Tim Peake to control Bridget Rover from orbit part of ESA METERON project
British astronaut Tim Peake is to control a rover called Bridget in the UK from orbit aboard the International Space Station (ISS), as part of the European Space Agency’s (ESA’s) METERON umbrella project that is making preparations for future human-robotic missions to the Moon, Mars, and other parts of our Solar System.
The trial is part of a series of tests investigating how humans interact with vehicles and robotic systems.
Bridget, which weighs 154 kg, will be driven by Major Peakes over simulated Mars terrain in Stevenage, Hertfordshire, UK, as though he were searching for certain scientific targets such as rocks.
According to Airbus: “When Tim Peake drives Bridget there will be a delay before his instructions are carried out, a result of signals being relayed from the ISS to the Mars test area. It is also expected there will be breaks in transmission as is often the case from the ISS as it orbits.” (Image: esa.int)
Bridget Rover in Mars Yard
The Mars Yard, which measures 30 x 13 metres, is split into dark and lit areas to simulate, for example, the rover inside a cave or a shadowed crater.
The Bridget rover was developed by aerospace company Airbus Defence & Space, which is working with the European Space Agency and the UK Space Agency to investigate controlling robots on simulated planets.
Jessica Grenouilleau, who works at ESA’s Robotics and Future Projects Office, said:
“Tim will drive it for about 90 minutes. Interestingly, he will only be provided with basic training on how to react to situations that the rover encounters, as the experiment aims in part to study how humans interact extemporaneously with robotic systems.”
‘Internet of Space’ also being tested
On board the ISS, Major Peake will connect via video and data links to the rover down on Earth using a sophisticated ‘delay-tolerant’ network, a kind of ‘Internet in Space’, which is itself part of the research.
The Mars Yard (above) is split in two using a partition to simulate the entrance to a cave – the cave’s end has very low light conditions. Major Peake will control Bridget in the Mars Yard from space. (Image: airbusdefenceandspace.com)
This network allows experiment controllers to simulate delays in responding to commands, losses in connections, and other disruptions that could occur in future when an astronaut in orbit operates a rover on the Martian surface or an asteroid, for example.
The network also allows for comparing different modes of rover operations and handover of control between the astronaut and ground.
Philippe Schoonejans, Head of Robotics and Future Projects and coordinator for ESA’s Meteron project, said:
“Future missions into the Solar System will include humans working hand-in-hand with robots as our scouts and proxies, gathering scientific and physical information that will make human exploration feasible.”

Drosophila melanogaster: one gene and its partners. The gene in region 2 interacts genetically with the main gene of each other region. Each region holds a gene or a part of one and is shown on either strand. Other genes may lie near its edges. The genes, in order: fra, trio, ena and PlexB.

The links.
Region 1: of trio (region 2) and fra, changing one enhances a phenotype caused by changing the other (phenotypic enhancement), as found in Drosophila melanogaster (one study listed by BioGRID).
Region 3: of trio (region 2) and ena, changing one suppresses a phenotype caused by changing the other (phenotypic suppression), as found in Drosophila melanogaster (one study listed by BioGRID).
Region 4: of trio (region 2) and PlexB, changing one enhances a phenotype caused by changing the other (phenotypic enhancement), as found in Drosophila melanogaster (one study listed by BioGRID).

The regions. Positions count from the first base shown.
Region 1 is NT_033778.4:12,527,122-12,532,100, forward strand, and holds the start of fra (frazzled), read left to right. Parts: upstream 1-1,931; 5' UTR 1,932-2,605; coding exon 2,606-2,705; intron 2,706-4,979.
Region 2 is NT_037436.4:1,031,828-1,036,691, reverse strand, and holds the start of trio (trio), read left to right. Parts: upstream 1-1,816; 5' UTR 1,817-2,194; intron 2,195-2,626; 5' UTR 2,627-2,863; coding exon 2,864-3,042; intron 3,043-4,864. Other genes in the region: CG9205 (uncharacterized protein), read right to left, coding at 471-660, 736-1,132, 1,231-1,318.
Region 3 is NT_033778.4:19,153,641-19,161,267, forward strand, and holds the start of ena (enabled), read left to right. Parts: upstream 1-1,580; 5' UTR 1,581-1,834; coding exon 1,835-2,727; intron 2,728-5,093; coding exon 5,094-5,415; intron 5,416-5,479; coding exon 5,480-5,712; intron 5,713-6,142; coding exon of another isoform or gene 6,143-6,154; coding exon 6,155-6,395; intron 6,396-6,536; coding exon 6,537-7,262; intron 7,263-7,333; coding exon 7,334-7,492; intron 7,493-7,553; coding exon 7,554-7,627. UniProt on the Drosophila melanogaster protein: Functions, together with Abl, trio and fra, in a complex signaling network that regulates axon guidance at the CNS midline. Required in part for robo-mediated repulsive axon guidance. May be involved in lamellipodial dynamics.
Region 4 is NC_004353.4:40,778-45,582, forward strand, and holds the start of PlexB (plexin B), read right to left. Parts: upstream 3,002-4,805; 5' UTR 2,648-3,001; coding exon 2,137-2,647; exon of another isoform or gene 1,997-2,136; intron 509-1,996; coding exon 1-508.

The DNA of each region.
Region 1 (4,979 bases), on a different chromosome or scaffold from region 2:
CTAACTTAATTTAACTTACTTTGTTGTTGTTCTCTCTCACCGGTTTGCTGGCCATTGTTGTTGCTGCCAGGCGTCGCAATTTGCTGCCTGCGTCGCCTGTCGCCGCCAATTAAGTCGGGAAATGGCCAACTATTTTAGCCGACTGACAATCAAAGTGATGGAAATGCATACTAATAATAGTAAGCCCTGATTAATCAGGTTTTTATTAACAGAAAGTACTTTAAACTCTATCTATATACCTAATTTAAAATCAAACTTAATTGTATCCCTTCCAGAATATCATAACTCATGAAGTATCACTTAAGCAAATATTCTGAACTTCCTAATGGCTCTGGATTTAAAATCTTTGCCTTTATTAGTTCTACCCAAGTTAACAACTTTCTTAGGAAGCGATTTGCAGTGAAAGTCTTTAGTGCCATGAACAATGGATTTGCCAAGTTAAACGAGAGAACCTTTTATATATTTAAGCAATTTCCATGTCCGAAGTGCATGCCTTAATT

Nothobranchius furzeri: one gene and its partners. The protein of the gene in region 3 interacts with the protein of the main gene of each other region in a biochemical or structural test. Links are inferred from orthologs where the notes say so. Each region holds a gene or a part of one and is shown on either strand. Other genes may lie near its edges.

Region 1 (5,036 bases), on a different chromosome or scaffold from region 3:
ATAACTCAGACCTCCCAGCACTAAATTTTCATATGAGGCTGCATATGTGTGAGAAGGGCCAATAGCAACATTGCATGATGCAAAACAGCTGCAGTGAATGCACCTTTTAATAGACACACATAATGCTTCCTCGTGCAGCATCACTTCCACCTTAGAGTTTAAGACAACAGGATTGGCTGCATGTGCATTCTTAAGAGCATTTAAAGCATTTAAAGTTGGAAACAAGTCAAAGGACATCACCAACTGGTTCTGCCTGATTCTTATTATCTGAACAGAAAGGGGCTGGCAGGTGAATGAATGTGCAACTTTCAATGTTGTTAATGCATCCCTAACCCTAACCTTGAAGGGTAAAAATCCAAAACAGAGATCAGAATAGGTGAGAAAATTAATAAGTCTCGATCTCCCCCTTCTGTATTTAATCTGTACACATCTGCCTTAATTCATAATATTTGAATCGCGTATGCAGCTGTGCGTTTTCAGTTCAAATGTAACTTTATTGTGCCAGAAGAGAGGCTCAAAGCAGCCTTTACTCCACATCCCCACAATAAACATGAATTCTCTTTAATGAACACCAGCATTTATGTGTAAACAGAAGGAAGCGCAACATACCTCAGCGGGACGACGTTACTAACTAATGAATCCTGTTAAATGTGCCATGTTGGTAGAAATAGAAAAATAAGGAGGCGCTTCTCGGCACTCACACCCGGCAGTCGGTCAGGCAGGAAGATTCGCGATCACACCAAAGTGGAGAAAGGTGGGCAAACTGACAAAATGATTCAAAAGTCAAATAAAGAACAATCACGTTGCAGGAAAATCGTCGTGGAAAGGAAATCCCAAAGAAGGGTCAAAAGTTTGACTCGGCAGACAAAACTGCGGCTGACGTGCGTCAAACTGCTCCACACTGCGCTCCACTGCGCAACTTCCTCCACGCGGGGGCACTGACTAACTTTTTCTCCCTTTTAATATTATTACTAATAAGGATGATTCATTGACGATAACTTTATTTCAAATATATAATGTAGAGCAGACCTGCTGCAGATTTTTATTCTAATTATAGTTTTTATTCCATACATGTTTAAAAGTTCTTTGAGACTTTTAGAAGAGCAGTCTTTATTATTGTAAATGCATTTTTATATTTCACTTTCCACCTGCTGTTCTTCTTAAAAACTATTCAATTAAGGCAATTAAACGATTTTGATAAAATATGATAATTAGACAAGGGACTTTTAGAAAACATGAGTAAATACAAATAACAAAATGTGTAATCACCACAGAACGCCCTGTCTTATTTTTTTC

Several teams are involved in this experiment, including scientists at ESA’s ESOC operations centre, Darmstadt, Germany, who will serve as ground control for the experiment, the Mars Yard in Stevenage, and Belgium’s Station User Support and Operation Centre in Brussels, which will serve as the interface to the ISS.
Major Peake will control the rover Bridget from space, aboard the International Space Station orbiting Earth. (Image: esa.int)
Airbus will hand over the rover to controllers at ESOC at 12:35 GMT, who will drive it to the edge of a simulated crater or cave – the dark area at the Mars Yard.
Major Tim will then assume control at 14:20 GMT. He will command the rover to drive ‘into the dark’, avoiding rocks and other obstacles and identifying potential science targets, which will be marked with a clearly-visible fluorescent marker.
As soon as the targets have been identified and mapped, Major Peake will drive the rover out of the dark area and hand back control to ESOC to drive it back to its starting point.
Rover experiment control team at ESOC, the European Space Agency’s operations centre, Darmstadt, Germany, in a rehearsal on 27th April. (Image: esa.int)
What is METERON?
METERON (Multipurpose End-to-End Robotics Operations Network) is a European project aimed at preparing for human-robotic missions to outer space, including the Moon, Mars and other celestial bodies.
The project is led by ESA, in partnership with the Russian space agency Roscosmos, NASA and the German Aerospace Centre DLR. It is organised around a series of experiments, testing technologies and adapting current ways of working.
— Tim Peake (@astro_timpeake) April 28, 2016
METERON is implementing an infrastructure to carry out trials and test communications and robotic control strategies. Operational considerations such as which tasks should be done by humans or robots, and what data are required to support the monitoring and control of assets, will be used for the planning of future exploration initiatives and design of mission systems.
The European Space Agency wrote on its website regarding METERON:
“Meteron is testing ways of interacting with robots from afar that allows an astronaut to send commands, observe reactions by controlling accompanying ‘video-rovers’ and interrupt when necessary.”
“Improving interaction further will require feedback of what a robot experiences, extending from visual displays to sensory feedback – a remote sense of touch. This is extremely important in determining the amount of force needed for the most complex tasks, such as picking up rock samples or installing equipment: most people can tie their shoes without looking, but not on a cold winter night with numb fingers.”
You can follow the experiment live on Friday via Twitter.
Video – Train to control Bridget the rover
This ESA video shows you how to control the rover – the one that astronaut Tim Peake is controlling today from space.